DFG Investment Advisors has raised a $100 million fund that it will use to satisfy impending regulations enacted as part of the Dodd-Frank Act requiring CLO managers to have “skin in the game” of their deals.
Come Dec. 24, managers of collateralized loan obligations will be required to hold 5% of the economic risk of any new transactions. This is an onerous requirement for firms that manage money on behalf of others, but have little balance sheet assets of their own. Under the regs, a manager of a $400 million CLO would have to retain $20 million of the securities on its books.
Some CLO managers have chosen to sell themselves to better capitalized firms; others, like DFG, are looking at various ways to raise money.
“The CLO management landscape is undergoing a sea change,” said Volkan Kurtas, the company’s founder, in a statement. “Risk retention rules taking effect at the end of 2016 will accelerate this process. We believe the launch of our strategic fund is an important milestone that will allow us to thrive and grow in such a rapidly changing environment.”
The announcement comes just 10 days after the DFG completed its fourth transaction through arranger Goldman Sachs. DFG on June 10 issued Vibrant CLO IV, a $406 million portfolio of senior loans that is its first new-issue deal in over a year.
In January, the company sold a minority stake to Alberta Investment Management Corp., a Canadian institutional investment firm. The companies at that time did not state any risk-retention drivers behind that deal.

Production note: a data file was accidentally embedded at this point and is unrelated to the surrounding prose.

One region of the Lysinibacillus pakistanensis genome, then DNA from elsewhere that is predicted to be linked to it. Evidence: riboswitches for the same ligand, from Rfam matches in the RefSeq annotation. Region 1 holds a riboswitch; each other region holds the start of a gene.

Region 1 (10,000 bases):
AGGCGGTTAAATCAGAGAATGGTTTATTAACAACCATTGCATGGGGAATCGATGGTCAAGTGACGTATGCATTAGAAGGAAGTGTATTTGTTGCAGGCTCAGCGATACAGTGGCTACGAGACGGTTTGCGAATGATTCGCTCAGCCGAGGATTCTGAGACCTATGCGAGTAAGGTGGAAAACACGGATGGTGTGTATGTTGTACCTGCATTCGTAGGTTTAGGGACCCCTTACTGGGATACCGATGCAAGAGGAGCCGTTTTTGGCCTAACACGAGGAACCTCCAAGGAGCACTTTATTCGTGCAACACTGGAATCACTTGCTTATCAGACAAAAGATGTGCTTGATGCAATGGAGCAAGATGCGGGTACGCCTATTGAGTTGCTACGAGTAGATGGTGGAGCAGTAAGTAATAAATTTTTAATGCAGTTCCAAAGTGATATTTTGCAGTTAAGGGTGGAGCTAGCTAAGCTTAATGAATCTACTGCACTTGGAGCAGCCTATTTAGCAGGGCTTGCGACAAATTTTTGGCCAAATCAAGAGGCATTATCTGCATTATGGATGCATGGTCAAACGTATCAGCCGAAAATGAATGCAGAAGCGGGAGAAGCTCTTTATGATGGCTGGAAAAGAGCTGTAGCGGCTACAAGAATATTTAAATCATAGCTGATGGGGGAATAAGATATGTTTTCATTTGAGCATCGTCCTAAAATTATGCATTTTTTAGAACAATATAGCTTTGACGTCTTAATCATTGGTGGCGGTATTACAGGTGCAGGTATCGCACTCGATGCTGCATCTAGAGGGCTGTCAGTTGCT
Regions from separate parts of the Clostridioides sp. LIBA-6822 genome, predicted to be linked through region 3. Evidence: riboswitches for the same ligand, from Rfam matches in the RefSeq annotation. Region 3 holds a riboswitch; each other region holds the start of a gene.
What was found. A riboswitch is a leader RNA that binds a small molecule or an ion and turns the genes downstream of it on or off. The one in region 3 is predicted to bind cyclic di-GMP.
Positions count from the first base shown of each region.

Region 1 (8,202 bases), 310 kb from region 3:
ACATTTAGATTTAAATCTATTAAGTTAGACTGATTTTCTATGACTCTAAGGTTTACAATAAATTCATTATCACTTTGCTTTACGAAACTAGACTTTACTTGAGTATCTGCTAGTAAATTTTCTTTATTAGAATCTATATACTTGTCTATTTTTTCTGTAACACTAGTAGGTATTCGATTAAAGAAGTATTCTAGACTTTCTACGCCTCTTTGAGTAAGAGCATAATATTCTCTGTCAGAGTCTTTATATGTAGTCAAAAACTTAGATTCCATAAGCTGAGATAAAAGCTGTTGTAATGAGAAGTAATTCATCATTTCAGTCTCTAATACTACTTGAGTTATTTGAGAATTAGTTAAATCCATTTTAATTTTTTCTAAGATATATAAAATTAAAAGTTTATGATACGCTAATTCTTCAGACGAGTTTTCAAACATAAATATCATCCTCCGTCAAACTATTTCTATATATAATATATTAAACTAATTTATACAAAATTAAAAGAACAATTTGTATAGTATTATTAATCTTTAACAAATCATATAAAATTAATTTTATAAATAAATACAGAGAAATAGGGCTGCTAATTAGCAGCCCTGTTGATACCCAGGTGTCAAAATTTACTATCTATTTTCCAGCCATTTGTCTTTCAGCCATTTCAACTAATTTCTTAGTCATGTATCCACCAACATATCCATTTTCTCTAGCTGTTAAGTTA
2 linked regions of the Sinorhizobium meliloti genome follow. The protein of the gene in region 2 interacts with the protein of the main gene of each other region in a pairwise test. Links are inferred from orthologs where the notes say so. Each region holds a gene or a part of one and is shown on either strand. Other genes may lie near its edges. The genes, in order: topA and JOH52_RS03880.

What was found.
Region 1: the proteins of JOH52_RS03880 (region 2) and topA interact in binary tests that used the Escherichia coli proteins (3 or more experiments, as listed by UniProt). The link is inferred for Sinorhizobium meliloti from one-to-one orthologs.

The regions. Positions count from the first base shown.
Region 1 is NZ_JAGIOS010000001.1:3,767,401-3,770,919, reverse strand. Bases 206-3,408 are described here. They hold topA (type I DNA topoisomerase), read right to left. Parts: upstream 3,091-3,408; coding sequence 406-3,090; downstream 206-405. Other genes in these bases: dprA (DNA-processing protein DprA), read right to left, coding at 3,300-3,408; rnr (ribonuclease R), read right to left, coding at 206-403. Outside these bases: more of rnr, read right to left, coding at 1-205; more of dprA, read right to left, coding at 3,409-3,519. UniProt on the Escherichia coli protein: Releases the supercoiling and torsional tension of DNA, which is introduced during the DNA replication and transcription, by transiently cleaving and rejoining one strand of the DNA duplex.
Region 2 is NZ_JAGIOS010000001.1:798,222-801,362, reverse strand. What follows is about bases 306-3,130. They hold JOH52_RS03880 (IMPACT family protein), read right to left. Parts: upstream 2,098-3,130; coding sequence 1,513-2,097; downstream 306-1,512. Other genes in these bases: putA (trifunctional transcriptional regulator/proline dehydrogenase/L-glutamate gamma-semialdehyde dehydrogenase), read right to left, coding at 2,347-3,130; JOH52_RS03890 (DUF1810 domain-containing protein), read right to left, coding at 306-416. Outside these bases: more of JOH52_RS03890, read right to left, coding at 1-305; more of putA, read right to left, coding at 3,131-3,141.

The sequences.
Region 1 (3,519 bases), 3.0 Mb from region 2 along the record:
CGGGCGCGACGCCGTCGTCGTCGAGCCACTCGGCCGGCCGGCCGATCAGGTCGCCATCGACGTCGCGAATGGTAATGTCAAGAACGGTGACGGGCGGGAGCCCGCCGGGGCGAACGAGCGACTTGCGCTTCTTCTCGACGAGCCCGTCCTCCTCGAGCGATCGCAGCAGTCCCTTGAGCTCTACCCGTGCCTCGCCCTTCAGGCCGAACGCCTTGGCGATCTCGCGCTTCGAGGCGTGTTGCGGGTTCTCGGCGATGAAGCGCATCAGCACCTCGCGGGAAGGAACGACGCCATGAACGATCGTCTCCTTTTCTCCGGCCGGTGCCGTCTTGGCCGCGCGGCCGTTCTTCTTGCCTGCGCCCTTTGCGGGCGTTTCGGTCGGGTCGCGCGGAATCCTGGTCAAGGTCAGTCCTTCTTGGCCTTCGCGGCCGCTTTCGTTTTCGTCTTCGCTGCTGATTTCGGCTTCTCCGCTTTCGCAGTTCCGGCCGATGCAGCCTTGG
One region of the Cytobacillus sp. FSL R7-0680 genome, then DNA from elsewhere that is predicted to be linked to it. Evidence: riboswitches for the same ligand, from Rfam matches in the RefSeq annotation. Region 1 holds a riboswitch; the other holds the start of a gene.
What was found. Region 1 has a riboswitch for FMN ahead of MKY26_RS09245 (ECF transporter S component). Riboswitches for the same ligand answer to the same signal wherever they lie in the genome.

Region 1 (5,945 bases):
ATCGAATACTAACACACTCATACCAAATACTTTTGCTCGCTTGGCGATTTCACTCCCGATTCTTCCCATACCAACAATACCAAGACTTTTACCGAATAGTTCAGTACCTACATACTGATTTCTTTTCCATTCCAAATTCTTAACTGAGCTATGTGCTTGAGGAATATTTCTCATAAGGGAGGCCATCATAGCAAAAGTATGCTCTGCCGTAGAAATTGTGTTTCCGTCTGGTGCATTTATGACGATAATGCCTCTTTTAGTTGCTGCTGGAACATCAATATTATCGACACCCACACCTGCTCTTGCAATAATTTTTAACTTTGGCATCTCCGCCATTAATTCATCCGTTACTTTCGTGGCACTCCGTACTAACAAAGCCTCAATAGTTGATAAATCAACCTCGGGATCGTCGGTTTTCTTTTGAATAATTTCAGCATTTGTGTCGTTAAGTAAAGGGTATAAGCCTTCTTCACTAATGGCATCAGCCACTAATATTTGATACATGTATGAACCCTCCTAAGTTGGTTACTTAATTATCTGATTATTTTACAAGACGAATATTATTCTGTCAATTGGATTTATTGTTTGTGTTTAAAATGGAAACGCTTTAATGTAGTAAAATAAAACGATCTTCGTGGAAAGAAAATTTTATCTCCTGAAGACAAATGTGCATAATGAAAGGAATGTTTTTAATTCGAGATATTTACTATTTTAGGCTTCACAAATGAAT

As of May 31, DFG had $2.5 billion of assets under management, including structured products like CLOs. Many of the concerns raised with risk-retention rules was the impact a 5% threshold would have on smaller managers lacking the capital to maintain stakes in the CLOs they operate.
One method for managers has been to raise funds for risk-retention compliance; DFG confirmed the new fund has the ability to provide capital for risk retention compliant CLOs, among other initiatives.
None of the CLOs that DFG has completed to date, including Vibrant CLO IV, comply with risk retention. However some other managers have been bringing new deals to market that comply in advance of the requirement. This is prompted by investor concerns that existing CLOs may lose their exemption status if and when the CLO is refinanced at a later date.
Regulators have indicated that the rule will not apply to CLOs issued prior to the enforcement date that are refinanced in 2017 and beyond, but the exemption will only apply to the original CLO issuer – and not to subsequent third-party purchasers of the assets.